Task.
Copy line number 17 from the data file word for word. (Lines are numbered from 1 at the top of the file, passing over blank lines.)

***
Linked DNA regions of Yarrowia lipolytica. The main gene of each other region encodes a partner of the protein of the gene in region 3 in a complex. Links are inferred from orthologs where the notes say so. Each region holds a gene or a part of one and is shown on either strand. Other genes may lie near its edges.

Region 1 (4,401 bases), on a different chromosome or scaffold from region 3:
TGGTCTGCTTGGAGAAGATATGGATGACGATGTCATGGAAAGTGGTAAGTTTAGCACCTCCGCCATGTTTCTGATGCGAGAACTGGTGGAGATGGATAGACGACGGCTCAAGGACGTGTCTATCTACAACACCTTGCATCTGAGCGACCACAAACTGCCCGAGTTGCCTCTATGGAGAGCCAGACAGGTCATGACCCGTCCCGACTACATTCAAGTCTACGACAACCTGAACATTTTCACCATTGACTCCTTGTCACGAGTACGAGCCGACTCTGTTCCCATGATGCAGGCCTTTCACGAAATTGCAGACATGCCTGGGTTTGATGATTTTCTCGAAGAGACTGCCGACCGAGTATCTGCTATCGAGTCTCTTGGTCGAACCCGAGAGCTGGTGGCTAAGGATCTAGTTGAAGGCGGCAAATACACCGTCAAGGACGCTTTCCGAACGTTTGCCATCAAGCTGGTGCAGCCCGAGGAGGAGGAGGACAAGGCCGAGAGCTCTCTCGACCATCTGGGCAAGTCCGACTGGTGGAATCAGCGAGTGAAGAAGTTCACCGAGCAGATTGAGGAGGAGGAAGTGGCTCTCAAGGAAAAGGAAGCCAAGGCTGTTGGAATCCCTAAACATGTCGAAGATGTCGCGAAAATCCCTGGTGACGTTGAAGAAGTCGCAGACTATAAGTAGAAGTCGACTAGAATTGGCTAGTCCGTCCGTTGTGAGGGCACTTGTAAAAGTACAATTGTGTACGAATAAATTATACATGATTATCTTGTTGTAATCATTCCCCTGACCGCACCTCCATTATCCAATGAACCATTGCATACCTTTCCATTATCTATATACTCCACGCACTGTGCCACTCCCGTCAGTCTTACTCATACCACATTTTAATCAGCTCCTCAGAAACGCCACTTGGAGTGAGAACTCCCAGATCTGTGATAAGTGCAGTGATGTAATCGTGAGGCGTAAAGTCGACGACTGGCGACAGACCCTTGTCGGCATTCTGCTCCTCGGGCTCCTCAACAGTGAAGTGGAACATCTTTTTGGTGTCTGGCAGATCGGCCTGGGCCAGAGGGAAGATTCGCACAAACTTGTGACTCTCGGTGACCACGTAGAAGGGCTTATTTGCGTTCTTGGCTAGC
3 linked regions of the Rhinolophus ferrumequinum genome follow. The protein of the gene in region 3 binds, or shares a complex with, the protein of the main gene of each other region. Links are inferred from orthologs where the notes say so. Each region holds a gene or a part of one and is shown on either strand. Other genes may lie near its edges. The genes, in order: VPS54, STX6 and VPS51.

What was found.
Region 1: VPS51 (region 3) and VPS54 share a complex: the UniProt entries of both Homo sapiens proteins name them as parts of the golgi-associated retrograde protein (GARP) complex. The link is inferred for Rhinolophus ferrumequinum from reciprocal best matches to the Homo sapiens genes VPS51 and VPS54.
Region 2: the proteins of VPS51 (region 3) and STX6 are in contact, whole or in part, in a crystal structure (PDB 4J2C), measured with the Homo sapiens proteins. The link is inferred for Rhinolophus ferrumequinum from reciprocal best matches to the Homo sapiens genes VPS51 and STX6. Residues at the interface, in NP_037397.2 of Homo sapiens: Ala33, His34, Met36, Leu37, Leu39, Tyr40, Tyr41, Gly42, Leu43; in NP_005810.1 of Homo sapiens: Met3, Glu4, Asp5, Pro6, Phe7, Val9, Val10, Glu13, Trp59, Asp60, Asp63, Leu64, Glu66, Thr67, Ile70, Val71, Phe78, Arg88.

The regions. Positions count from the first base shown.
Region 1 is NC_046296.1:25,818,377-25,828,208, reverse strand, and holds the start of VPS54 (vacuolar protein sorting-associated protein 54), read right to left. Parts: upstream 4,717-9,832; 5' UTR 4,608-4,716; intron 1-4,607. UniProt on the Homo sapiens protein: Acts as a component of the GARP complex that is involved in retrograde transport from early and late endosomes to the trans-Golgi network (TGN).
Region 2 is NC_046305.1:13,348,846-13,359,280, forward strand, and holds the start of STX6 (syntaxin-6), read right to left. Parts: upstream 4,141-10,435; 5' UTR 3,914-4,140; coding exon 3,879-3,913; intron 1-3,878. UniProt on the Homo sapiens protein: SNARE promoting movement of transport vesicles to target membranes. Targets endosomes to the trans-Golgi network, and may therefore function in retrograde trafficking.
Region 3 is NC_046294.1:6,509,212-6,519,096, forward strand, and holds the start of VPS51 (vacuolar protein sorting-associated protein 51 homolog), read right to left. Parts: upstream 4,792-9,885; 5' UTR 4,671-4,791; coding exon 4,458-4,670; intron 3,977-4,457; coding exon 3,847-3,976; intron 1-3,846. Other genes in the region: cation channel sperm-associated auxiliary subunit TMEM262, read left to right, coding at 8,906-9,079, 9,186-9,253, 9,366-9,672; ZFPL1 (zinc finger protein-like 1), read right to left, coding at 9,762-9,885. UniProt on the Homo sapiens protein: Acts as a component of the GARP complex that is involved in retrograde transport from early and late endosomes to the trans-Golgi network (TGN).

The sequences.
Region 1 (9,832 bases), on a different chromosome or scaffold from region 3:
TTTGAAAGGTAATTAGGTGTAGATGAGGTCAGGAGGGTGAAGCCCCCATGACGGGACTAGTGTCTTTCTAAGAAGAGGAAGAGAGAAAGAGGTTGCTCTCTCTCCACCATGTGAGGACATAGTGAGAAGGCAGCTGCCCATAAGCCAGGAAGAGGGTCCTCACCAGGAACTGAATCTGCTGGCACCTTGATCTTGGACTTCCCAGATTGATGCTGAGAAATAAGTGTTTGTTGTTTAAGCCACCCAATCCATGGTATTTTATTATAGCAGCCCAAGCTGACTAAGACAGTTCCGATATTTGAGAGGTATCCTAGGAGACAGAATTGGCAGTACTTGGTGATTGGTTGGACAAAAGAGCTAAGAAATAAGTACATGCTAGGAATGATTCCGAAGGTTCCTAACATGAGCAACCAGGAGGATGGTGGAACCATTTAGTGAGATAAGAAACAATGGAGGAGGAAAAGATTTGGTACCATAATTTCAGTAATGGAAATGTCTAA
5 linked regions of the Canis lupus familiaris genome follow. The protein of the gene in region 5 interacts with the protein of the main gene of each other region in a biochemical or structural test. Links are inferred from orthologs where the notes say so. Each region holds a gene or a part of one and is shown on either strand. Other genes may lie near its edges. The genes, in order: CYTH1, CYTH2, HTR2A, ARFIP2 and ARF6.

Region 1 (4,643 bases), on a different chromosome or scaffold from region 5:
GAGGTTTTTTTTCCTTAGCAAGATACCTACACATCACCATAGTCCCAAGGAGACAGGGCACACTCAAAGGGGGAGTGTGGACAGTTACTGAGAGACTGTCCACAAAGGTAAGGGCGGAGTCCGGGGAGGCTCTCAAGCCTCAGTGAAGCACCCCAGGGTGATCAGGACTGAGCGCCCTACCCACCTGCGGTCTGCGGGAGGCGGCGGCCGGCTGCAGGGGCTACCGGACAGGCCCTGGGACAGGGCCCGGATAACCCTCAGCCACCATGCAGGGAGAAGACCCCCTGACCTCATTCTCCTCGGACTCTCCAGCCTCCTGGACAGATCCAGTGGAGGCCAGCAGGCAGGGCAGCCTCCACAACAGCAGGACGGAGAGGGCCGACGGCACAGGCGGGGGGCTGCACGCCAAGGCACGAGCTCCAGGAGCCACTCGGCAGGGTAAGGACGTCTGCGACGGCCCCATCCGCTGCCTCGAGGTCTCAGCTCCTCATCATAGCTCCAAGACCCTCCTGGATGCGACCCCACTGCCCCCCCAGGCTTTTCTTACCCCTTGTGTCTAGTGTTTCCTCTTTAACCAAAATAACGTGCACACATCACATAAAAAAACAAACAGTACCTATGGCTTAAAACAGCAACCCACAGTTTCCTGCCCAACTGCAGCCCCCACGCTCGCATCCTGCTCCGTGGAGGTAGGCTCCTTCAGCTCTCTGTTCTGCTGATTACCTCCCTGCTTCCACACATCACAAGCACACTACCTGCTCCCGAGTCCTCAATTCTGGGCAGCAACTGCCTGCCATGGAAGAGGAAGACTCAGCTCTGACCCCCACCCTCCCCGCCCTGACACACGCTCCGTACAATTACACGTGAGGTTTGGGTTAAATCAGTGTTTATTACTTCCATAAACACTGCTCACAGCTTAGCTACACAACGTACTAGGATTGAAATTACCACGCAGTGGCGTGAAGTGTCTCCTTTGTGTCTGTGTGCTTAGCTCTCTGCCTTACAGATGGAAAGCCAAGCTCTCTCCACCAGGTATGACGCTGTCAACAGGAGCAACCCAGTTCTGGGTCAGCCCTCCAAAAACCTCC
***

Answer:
GAGGTTTTTTTTCCTTAGCAAGATACCTACACATCACCATAGTCCCAAGGAGACAGGGCACACTCAAAGGGGGAGTGTGGACAGTTACTGAGAGACTGTCCACAAAGGTAAGGGCGGAGTCCGGGGAGGCTCTCAAGCCTCAGTGAAGCACCCCAGGGTGATCAGGACTGAGCGCCCTACCCACCTGCGGTCTGCGGGAGGCGGCGGCCGGCTGCAGGGGCTACCGGACAGGCCCTGGGACAGGGCCCGGATAACCCTCAGCCACCATGCAGGGAGAAGACCCCCTGACCTCATTCTCCTCGGACTCTCCAGCCTCCTGGACAGATCCAGTGGAGGCCAGCAGGCAGGGCAGCCTCCACAACAGCAGGACGGAGAGGGCCGACGGCACAGGCGGGGGGCTGCACGCCAAGGCACGAGCTCCAGGAGCCACTCGGCAGGGTAAGGACGTCTGCGACGGCCCCATCCGCTGCCTCGAGGTCTCAGCTCCTCATCATAGCTCCAAGACCCTCCTGGATGCGACCCCACTGCCCCCCCAGGCTTTTCTTACCCCTTGTGTCTAGTGTTTCCTCTTTAACCAAAATAACGTGCACACATCACATAAAAAAACAAACAGTACCTATGGCTTAAAACAGCAACCCACAGTTTCCTGCCCAACTGCAGCCCCCACGCTCGCATCCTGCTCCGTGGAGGTAGGCTCCTTCAGCTCTCTGTTCTGCTGATTACCTCCCTGCTTCCACACATCACAAGCACACTACCTGCTCCCGAGTCCTCAATTCTGGGCAGCAACTGCCTGCCATGGAAGAGGAAGACTCAGCTCTGACCCCCACCCTCCCCGCCCTGACACACGCTCCGTACAATTACACGTGAGGTTTGGGTTAAATCAGTGTTTATTACTTCCATAAACACTGCTCACAGCTTAGCTACACAACGTACTAGGATTGAAATTACCACGCAGTGGCGTGAAGTGTCTCCTTTGTGTCTGTGTGCTTAGCTCTCTGCCTTACAGATGGAAAGCCAAGCTCTCTCCACCAGGTATGACGCTGTCAACAGGAGCAACCCAGTTCTGGGTCAGCCCTCCAAAAACCTCC